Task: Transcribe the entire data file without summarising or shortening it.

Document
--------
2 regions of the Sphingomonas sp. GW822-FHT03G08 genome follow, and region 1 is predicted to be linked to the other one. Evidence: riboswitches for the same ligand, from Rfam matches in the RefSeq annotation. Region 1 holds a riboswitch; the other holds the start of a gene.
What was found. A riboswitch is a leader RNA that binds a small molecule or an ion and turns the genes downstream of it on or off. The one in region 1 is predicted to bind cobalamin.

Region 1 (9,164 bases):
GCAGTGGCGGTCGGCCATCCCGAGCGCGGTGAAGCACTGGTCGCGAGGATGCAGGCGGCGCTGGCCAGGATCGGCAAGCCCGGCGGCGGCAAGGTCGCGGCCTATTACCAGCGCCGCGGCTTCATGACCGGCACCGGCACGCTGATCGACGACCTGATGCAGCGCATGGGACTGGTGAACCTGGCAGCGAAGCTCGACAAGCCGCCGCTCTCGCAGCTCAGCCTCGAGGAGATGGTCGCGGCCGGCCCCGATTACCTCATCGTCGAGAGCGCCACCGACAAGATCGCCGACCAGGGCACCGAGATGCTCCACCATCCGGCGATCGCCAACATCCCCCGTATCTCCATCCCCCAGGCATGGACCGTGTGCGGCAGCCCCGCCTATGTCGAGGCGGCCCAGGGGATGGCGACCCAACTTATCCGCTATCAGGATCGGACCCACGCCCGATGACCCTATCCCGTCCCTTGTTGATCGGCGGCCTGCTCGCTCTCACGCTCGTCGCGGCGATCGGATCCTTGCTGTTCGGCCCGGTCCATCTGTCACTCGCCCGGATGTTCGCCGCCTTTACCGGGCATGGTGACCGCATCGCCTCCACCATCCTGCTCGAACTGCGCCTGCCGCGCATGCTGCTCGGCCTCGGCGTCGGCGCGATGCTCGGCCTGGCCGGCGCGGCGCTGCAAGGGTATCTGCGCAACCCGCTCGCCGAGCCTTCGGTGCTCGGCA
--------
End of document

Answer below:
2 regions of the Sphingomonas sp. GW822-FHT03G08 genome follow, and region 1 is predicted to be linked to the other one. Evidence: riboswitches for the same ligand, from Rfam matches in the RefSeq annotation. Region 1 holds a riboswitch; the other holds the start of a gene.
What was found. A riboswitch is a leader RNA that binds a small molecule or an ion and turns the genes downstream of it on or off. The one in region 1 is predicted to bind cobalamin.

Region 1 (9,164 bases):
GCAGTGGCGGTCGGCCATCCCGAGCGCGGTGAAGCACTGGTCGCGAGGATGCAGGCGGCGCTGGCCAGGATCGGCAAGCCCGGCGGCGGCAAGGTCGCGGCCTATTACCAGCGCCGCGGCTTCATGACCGGCACCGGCACGCTGATCGACGACCTGATGCAGCGCATGGGACTGGTGAACCTGGCAGCGAAGCTCGACAAGCCGCCGCTCTCGCAGCTCAGCCTCGAGGAGATGGTCGCGGCCGGCCCCGATTACCTCATCGTCGAGAGCGCCACCGACAAGATCGCCGACCAGGGCACCGAGATGCTCCACCATCCGGCGATCGCCAACATCCCCCGTATCTCCATCCCCCAGGCATGGACCGTGTGCGGCAGCCCCGCCTATGTCGAGGCGGCCCAGGGGATGGCGACCCAACTTATCCGCTATCAGGATCGGACCCACGCCCGATGACCCTATCCCGTCCCTTGTTGATCGGCGGCCTGCTCGCTCTCACGCTCGTCGCGGCGATCGGATCCTTGCTGTTCGGCCCGGTCCATCTGTCACTCGCCCGGATGTTCGCCGCCTTTACCGGGCATGGTGACCGCATCGCCTCCACCATCCTGCTCGAACTGCGCCTGCCGCGCATGCTGCTCGGCCTCGGCGTCGGCGCGATGCTCGGCCTGGCCGGCGCGGCGCTGCAAGGGTATCTGCGCAACCCGCTCGCCGAGCCTTCGGTGCTCGGCA